55. Rawlings ND, Barrett AJ, Thomas PD, Huang X, Bateman A, Finn RD. The MEROPS database of proteolytic enzymes, their substrates and inhibitors in 2017 and a comparison with peptidases in the PANTHER database. Nucleic Acids Res. 2018 04;46(D1):D624–32. doi: 10.1093/nar/gkx1134 29145643

56. O’Donoghue AJ, Jin Y, Knudsen GM, Perera NC, Jenne DE, Murphy JE, et al. Global substrate profiling of proteases in human neutrophil extracellular traps reveals consensus motif predominantly contributed by elastase. PloS One. 2013;8(9):e75141. doi: 10.1371/journal.pone.0075141 24073241

57. Vizovišek M, Vidmar R, Van Quickelberghe E, Impens F, Andjelković U, Sobotič B, et al. Fast profiling of protease specificity reveals similar substrate specificities for cathepsins K, L and S. Proteomics. 2015 Jul;15(14):2479–90. doi: 10.1002/pmic.201400460 25626674

58. Adkison AM, Raptis SZ, Kelley DG, Pham CTN. Dipeptidyl peptidase I activates neutrophil-derived serine proteases and regulates the development of acute experimental arthritis. J Clin Invest. 2002 Feb;109(3):363–71. doi: 10.1172/JCI13462 11827996

59. Lausen J, Liu S, Fliegauf M, Lübbert M, Werner MH. ELA2 is regulated by hematopoietic transcription factors, but not repressed by AML1-ETO. Oncogene. 2006 Mar 2;25(9):1349–57. doi: 10.1038/sj.onc.1209181 16247445

60. Oelgeschläger M, Nuchprayoon I, Lüscher B, Friedman AD. C/EBP, c-Myb, and PU.1 cooperate to regulate the neutrophil elastase promoter. Mol Cell Biol. 1996 Sep;16(9):4717–25. doi: 10.1128/mcb.16.9.4717 8756629

61. Nuchprayoon I, Shang J, Simkevich CP, Luo M, Rosmarin AG, Friedman AD. An enhancer located between the neutrophil elastase and proteinase 3 promoters is activated by Sp1 and an Ets factor. J Biol Chem. 1999 Jan 8;274(2):1085–91. doi: 10.1074/jbc.274.2.1085 9873055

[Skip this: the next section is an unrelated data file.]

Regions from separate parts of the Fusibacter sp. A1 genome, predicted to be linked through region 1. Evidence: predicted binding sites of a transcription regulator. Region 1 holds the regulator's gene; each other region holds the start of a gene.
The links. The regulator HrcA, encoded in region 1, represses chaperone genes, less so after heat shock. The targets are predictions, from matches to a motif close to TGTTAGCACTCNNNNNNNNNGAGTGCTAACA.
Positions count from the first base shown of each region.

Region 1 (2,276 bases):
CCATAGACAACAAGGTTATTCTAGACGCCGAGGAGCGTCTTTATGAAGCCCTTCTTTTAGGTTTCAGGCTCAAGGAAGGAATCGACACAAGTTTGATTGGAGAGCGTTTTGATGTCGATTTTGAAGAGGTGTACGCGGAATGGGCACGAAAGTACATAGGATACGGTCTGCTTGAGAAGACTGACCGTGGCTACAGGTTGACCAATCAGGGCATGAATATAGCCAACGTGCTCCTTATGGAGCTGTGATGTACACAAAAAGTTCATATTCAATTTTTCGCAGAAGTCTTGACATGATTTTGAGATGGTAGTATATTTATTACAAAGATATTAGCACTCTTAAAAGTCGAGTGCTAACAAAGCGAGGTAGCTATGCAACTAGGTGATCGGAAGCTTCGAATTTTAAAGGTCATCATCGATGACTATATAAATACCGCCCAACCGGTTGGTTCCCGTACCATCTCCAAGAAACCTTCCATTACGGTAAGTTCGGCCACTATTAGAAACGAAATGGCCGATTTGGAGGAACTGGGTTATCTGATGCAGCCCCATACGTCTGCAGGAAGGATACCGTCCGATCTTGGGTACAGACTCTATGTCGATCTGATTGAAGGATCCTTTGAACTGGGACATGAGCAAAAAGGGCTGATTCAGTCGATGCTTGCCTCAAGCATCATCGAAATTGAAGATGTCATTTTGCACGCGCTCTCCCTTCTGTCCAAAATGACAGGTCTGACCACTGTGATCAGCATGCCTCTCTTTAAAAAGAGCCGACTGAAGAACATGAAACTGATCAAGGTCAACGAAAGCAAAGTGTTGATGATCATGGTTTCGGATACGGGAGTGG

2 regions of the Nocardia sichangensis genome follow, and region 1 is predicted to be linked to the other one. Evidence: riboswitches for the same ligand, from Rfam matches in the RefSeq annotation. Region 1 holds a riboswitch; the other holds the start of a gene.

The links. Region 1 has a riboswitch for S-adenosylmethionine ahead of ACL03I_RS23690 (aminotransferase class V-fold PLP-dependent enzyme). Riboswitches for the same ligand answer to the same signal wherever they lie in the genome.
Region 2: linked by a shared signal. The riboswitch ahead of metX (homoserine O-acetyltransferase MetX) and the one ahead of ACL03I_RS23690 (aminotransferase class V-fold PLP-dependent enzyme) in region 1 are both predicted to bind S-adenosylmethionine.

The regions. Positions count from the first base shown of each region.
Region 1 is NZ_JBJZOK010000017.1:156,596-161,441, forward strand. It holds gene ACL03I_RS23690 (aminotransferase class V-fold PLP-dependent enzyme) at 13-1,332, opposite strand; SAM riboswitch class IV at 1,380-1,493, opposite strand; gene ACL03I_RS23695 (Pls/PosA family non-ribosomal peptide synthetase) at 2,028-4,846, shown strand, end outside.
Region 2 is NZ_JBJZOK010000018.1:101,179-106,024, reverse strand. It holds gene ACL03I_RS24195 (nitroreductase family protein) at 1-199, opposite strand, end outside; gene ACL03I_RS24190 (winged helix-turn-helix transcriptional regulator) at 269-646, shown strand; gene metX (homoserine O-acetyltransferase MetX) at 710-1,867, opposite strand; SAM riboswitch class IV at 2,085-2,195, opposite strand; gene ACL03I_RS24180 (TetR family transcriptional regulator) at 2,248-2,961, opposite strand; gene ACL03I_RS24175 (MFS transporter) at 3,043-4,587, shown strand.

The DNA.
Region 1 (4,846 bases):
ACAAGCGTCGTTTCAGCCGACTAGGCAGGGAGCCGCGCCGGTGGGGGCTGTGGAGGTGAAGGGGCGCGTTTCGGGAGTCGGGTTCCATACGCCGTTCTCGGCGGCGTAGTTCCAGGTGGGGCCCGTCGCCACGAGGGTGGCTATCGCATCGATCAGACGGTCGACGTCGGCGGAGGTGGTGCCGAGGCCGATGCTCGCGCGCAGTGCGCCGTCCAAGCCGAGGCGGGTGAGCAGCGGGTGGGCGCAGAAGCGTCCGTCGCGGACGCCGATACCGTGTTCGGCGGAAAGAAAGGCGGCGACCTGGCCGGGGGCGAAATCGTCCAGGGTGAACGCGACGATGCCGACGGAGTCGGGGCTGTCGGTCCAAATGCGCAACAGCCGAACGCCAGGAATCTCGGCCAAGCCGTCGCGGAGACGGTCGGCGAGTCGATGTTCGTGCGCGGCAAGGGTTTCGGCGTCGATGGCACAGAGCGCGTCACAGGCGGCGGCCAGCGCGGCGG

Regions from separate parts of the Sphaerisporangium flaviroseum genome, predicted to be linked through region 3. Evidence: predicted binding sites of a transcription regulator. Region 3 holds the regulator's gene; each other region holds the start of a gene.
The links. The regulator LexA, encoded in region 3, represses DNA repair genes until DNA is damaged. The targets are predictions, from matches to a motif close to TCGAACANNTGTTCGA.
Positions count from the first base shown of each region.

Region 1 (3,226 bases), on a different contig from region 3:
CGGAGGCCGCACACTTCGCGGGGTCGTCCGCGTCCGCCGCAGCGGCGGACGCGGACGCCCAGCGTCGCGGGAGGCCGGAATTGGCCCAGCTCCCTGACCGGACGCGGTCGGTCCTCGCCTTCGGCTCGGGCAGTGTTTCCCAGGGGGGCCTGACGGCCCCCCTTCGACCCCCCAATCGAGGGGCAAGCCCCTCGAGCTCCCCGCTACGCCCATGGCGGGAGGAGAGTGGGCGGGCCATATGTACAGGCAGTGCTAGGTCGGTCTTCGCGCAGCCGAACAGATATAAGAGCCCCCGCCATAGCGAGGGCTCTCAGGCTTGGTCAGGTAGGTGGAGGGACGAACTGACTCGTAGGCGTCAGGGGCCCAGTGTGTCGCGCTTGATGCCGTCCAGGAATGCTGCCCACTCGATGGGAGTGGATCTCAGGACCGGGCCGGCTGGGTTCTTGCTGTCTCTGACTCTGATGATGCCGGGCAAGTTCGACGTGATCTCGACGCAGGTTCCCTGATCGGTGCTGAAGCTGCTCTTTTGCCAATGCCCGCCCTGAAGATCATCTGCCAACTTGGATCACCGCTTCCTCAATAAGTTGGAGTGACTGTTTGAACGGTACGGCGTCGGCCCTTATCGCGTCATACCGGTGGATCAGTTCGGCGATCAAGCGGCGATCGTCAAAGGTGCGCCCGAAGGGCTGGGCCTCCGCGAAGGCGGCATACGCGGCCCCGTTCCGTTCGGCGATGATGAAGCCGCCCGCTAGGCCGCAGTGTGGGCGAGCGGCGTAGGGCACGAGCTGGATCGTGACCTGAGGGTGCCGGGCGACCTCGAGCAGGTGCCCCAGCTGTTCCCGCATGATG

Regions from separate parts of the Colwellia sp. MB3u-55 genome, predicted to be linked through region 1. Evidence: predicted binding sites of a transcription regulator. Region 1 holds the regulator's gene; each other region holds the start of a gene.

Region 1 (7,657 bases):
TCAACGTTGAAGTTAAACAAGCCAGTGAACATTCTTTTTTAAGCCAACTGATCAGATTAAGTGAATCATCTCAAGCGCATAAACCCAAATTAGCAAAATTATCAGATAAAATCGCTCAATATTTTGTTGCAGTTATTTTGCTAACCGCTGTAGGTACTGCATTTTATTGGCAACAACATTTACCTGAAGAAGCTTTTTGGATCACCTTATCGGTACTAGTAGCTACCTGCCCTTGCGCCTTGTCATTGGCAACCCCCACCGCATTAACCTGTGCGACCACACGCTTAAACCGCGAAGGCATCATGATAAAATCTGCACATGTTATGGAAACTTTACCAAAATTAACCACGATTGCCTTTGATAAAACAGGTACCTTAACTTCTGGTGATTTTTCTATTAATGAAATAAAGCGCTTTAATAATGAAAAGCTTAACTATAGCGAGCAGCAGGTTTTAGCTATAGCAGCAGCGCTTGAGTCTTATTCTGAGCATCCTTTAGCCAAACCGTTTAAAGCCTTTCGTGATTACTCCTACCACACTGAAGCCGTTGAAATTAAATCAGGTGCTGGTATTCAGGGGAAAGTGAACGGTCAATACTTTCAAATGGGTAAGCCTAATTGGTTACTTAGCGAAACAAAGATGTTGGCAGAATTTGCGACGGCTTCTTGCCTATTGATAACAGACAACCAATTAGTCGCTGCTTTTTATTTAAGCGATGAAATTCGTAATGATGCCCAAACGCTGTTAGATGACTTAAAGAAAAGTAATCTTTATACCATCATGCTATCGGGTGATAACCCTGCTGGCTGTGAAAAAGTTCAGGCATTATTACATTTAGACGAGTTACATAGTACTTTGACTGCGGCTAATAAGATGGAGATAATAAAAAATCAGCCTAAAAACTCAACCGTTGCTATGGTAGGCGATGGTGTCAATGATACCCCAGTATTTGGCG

62. Turk V, Stoka V, Vasiljeva O, Renko M, Sun T, Turk B, et al. Cysteine cathepsins: from structure, function and regulation to new frontiers. Biochim Biophys Acta. 2012 Jan;1824(1):68–88. doi: 10.1016/j.bbapap.2011.10.002 22024571

63. Nishimura Y, Kawabata T, Furuno K, Kato K. Evidence that aspartic proteinase is involved in the proteolytic processing event of procathepsin L in lysosomes. Arch Biochem Biophys. 1989 Jun;271(2):400–6. doi: 10.1016/0003-9861(89)90289-0 2658811

64. Rowan AD, Mason P, Mach L, Mort JS. Rat procathepsin B. Proteolytic processing to the mature form in vitro. J Biol Chem. 1992 Aug 5;267(22):15993–9. 1639824

65. Dalet-Fumeron V, Guinec N, Pagano M. In vitro activation of pro-cathepsin B by three serine proteinases: leucocyte elastase, cathepsin G, and the urokinase-type plasminogen activator. FEBS Lett. 1993 Oct 18;332(3):251–4. doi: 10.1016/0014-5793(93)80643-9 8405467

66. Laurent-Matha V, Derocq D, Prébois C, Katunuma N, Liaudet-Coopman E. Processing of human cathepsin D is independent of its catalytic function and auto-activation: involvement of cathepsins L and B. J Biochem (Tokyo). 2006 Mar;139(3):363–71.

67. Jayakumar A, Kang Y, Frederick MJ, Pak SC, Henderson Y, Holton PR, et al. Inhibition of the cysteine proteinases cathepsins K and L by the serpin headpin (SERPINB13): a kinetic analysis. Arch Biochem Biophys. 2003 Jan 15;409(2):367–74. doi: 10.1016/s0003-9861(02)00635-5 12504904

68. Boyapati A, Ren B, Zhang D-E. SERPINB13 is a novel RUNX1 target gene. Biochem Biophys Res Commun. 2011 Jul 22;411(1):115–20. doi: 10.1016/j.bbrc.2011.06.107 21723253

69. Meier HL, Heck LW, Schulman ES, MacGlashan DW. Purified human mast cells and basophils release human elastase and cathepsin G by an IgE-mediated mechanism. Int Arch Allergy Appl Immunol. 1985;77(1–2):179–83. doi: 10.1159/000233779 3924838

70. Bangalore N, Travis J. Comparison of properties of membrane bound versus soluble forms of human leukocytic elastase and cathepsin G. Biol Chem Hoppe Seyler. 1994 Oct;375(10):659–66. doi: 10.1515/bchm3.1994.375.10.659 7888078

71. Owen CA, Campbell MA, Sannes PL, Boukedes SS, Campbell EJ. Cell surface-bound elastase and cathepsin G on human neutrophils: a novel, non-oxidative mechanism by which neutrophils focus and preserve catalytic activity of serine proteinases. J Cell Biol. 1995 Nov;131(3):775–89. doi: 10.1083/jcb.131.3.775 7593196

72. Döring G. The role of neutrophil elastase in chronic inflammation. Am J Respir Crit Care Med. 1994 Dec;150(6 Pt 2):S114–117. doi: 10.1164/ajrccm/150.6_Pt_2.S114 7952645

Článek vyšel v časopise


2019 Číslo 12
Nejčtenější tento týden